"@ABCDEFGHIJKLMNOPQRSTUVWXYZ[\\]^_`abcdefghijklmnopqrstuvwxyz{|}~."
	"................................................................"
	"........................................................"
	"........"[*p];
    
    hexout(dh,(unsigned long)*p,2,' ');
  }
  
  line[58 + count] = '\n';
  *pline = &line[59 + count];
  return count;
}

/**********************************************************************/  

static void hexout(char *const dest,unsigned long value,size_t size,const int padding)
{
  assert(dest != NULL);
  assert(size >  0);
  assert((padding >= ' ') && (padding <= '~'));
  
  dest[size] = padding;
  while(size--)
  {
    dest[size] = "0123456789ABCDEF"[value & 0x0f];
    value >>= 4;
  }
}

/************************************************************************/

static void myperror(const char *const s)
{
  int err = errno;
  
  assert(s != NULL);
  
  mywrite(STDERR_FILENO,s,strlen(s));
  mywrite(STDERR_FILENO,": ",2);
  
  if (err > sys_nerr)
    mywrite(STDERR_FILENO,"(unknown)",9);
  else
    mywrite(STDERR_FILENO,sys_errlist[err],strlen(sys_errlist[err]));
  mywrite(STDERR_FILENO,"\n",1);
}

/************************************************************************/

static size_t myread(const int fh,char *buf,size_t size)
{
  size_t amount = 0;
  
  assert(fh   >= 0);
  assert(buf  != NULL);
  assert(size >  0);
  
  while(size > 0)
  {
    ssize_t bytes;
    
    bytes = read(fh,buf,size);
    if (bytes < 0)
    {
      myperror("read()");
      exit(EXIT_FAILURE);
    }
    if (bytes == 0)
      break;
    
    amount += bytes;
    size   -= bytes;
    buf    += bytes;
  }
  
  return amount;
}

/*********************************************************************/  
  
static void mywrite(const int fh,const char *const msg,const size_t size)
{
  assert(fh   >= 0);
  assert(msg  != NULL);
  assert(size >  0);
  
  if (write(fh,msg,size) < (ssize_t)size)
  {
    if (fh != STDERR_FILENO)
      myperror("output");
      
    exit(EXIT_FAILURE);
  }
}

/***********************************************************************/

I tried it on my system, and saw no difference in performance whatsoever. But Dave was using a 64-bit system, and I was using a 32-bit system. Okay, there could be a difference there. I then tried it on a 64-bit system (The Corporation provided laptop, running a 64-bit version of Linux) and there was a difference, but well:

[spc]saltmine:~/source/99>time ./24 libxul.so >/dev/null

real    0m0.043s
user    0m0.030s
sys     0m0.010s
[spc]saltmine:~/source/99>time ./26 libxul.so >/dev/null

real    0m0.054s
user    0m0.040s
sys     0m0.010s

The version with mmap() is slower! It's more noticeable with a large (759,012,536 bytes) file:

[spc]saltmine:~/source/99>time ./24 largedata >/dev/null

real    0m1.682s
user    0m1.500s
sys     0m0.170s
[spc]saltmine:~/source/99>time ./26 largedata >/dev/null

real    0m1.809s
user    0m1.680s
sys     0m0.120s

Yes, time spent in the kernel goes down (understandable, since we no longer have to copy data out of the file through the kernel) but the overall time goes up. And at this point, we've reached the point of diminishing returns, where the amount of return does not justify the amount of effort. It could be that Dave's machine had more memory than my machine, or a faster harddrive, or a later version of the kernel that handled mmap()/madvise() better. There's no real gains at this point to be had.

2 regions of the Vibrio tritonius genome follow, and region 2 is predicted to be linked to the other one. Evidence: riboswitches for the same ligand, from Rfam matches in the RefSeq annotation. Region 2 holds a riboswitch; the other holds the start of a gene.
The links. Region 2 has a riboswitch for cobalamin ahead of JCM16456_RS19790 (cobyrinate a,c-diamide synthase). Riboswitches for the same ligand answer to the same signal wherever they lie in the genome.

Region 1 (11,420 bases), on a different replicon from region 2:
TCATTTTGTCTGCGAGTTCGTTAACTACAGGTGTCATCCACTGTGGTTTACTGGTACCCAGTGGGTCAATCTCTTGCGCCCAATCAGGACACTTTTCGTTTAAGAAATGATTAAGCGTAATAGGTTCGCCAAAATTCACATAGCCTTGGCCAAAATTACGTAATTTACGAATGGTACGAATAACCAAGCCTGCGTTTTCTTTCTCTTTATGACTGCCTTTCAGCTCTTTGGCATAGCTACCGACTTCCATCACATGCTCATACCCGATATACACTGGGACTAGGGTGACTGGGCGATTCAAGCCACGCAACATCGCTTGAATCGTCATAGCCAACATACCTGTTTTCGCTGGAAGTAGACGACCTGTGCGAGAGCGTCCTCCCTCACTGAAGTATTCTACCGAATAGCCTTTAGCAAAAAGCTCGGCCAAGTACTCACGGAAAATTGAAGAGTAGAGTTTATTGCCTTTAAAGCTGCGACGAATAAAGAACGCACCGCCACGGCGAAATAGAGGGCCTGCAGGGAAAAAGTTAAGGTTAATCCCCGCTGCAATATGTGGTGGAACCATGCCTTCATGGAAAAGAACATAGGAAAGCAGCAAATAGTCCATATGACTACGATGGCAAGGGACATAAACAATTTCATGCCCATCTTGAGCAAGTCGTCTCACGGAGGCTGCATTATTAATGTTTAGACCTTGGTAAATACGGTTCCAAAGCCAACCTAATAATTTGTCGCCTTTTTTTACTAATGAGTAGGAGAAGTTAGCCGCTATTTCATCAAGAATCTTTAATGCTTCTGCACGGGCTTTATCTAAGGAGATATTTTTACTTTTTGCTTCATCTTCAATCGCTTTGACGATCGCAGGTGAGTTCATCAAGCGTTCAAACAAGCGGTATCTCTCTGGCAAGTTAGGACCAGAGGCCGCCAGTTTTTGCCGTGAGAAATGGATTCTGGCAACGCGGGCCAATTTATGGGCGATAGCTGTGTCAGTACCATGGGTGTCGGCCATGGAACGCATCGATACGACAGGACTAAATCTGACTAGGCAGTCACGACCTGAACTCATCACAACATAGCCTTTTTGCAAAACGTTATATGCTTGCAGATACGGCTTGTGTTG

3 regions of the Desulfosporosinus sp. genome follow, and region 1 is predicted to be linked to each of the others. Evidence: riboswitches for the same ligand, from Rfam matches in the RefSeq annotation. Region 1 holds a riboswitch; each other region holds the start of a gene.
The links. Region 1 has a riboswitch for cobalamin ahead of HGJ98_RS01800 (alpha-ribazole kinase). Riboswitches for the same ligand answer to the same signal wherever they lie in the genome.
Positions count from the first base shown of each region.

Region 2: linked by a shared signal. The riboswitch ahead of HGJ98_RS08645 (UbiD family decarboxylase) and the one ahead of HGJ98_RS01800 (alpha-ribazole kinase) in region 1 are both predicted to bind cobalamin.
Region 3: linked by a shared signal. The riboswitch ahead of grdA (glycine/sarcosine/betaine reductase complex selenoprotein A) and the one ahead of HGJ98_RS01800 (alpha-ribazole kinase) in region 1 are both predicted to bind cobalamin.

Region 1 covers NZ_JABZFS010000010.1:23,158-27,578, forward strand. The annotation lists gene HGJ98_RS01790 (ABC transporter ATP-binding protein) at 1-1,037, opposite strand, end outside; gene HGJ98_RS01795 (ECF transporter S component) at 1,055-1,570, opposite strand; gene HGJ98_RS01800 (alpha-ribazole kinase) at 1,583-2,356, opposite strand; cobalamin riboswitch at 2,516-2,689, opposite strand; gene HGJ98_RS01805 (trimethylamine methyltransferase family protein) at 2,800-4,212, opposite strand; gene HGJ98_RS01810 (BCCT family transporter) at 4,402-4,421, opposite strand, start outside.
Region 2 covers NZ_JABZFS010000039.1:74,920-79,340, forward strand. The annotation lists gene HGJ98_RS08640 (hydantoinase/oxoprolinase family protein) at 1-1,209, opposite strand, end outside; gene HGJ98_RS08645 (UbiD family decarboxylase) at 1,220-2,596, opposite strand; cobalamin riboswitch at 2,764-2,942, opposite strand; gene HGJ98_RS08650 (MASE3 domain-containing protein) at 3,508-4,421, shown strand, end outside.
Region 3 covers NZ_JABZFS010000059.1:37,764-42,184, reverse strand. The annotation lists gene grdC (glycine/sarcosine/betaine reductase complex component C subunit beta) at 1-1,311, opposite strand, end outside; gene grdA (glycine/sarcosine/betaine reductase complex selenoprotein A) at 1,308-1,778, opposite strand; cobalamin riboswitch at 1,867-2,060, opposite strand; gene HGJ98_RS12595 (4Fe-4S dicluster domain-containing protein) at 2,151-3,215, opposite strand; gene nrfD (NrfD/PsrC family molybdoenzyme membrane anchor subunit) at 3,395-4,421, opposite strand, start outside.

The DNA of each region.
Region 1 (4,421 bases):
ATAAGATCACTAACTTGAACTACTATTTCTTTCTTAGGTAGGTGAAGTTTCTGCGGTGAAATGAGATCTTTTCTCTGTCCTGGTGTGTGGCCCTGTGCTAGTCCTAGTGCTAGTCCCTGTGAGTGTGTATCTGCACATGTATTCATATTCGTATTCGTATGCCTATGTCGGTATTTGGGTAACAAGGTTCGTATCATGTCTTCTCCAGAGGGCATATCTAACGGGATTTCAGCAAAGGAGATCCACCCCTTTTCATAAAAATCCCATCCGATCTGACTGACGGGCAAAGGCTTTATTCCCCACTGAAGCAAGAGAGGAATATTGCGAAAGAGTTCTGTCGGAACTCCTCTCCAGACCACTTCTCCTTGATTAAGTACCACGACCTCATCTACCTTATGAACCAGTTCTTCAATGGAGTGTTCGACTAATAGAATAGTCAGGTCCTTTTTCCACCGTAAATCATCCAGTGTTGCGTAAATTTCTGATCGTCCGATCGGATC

Another interesting thing is to run the time command, but with more verbose output:

[spc]saltmine:~/source/99>time -v ./24 largedata >/dev/null
        Command being timed: "./24 largedata"
        User time (seconds): 1.47
        System time (seconds): 0.22
        Percent of CPU this job got: 99%
        Elapsed (wall clock) time (h:mm:ss or m:ss): 0:01.69
        Average shared text size (kbytes): 0
        Average unshared data size (kbytes): 0
        Average stack size (kbytes): 0
        Average total size (kbytes): 0
        Maximum resident set size (kbytes): 1600
        Average resident set size (kbytes): 0
        Major (requiring I/O) page faults: 0
        Minor (reclaiming a frame) page faults: 139
        Voluntary context switches: 1
        Involuntary context switches: 171
        Swaps: 0
        File system inputs: 0
        File system outputs: 0
        Socket messages sent: 0
        Socket messages received: 0
        Signals delivered: 0
        Page size (bytes): 4096
        Exit status: 0

Here we see the code from part 24 taking 139 page faults. Now, today's version:

[spc]saltmine:~/source/99>time -v ./26 largedata >/dev/null
        Command being timed: "./26 largedata"
        User time (seconds): 1.71
        System time (seconds): 0.10
        Percent of CPU this job got: 99%
        Elapsed (wall clock) time (h:mm:ss or m:ss): 0:01.82
        Average shared text size (kbytes): 0
        Average unshared data size (kbytes): 0
        Average stack size (kbytes): 0
        Average total size (kbytes): 0
        Maximum resident set size (kbytes): 2965440
        Average resident set size (kbytes): 0
        Major (requiring I/O) page faults: 0
        Minor (reclaiming a frame) page faults: 185449
        Voluntary context switches: 1
        Involuntary context switches: 182
        Swaps: 0
        File system inputs: 0
        File system outputs: 0
        Socket messages sent: 0
        Socket messages received: 0
        Signals delivered: 0
        Page size (bytes): 4096
        Exit status: 0

The number of page faults skyrockets to 185,449, three orders of magnitude more than the previous version, and thus, that could account for the time loss on my 64-bit system (quite possibly this does show a sub-optimal implementation of mmap()).

Your milage may vary, though.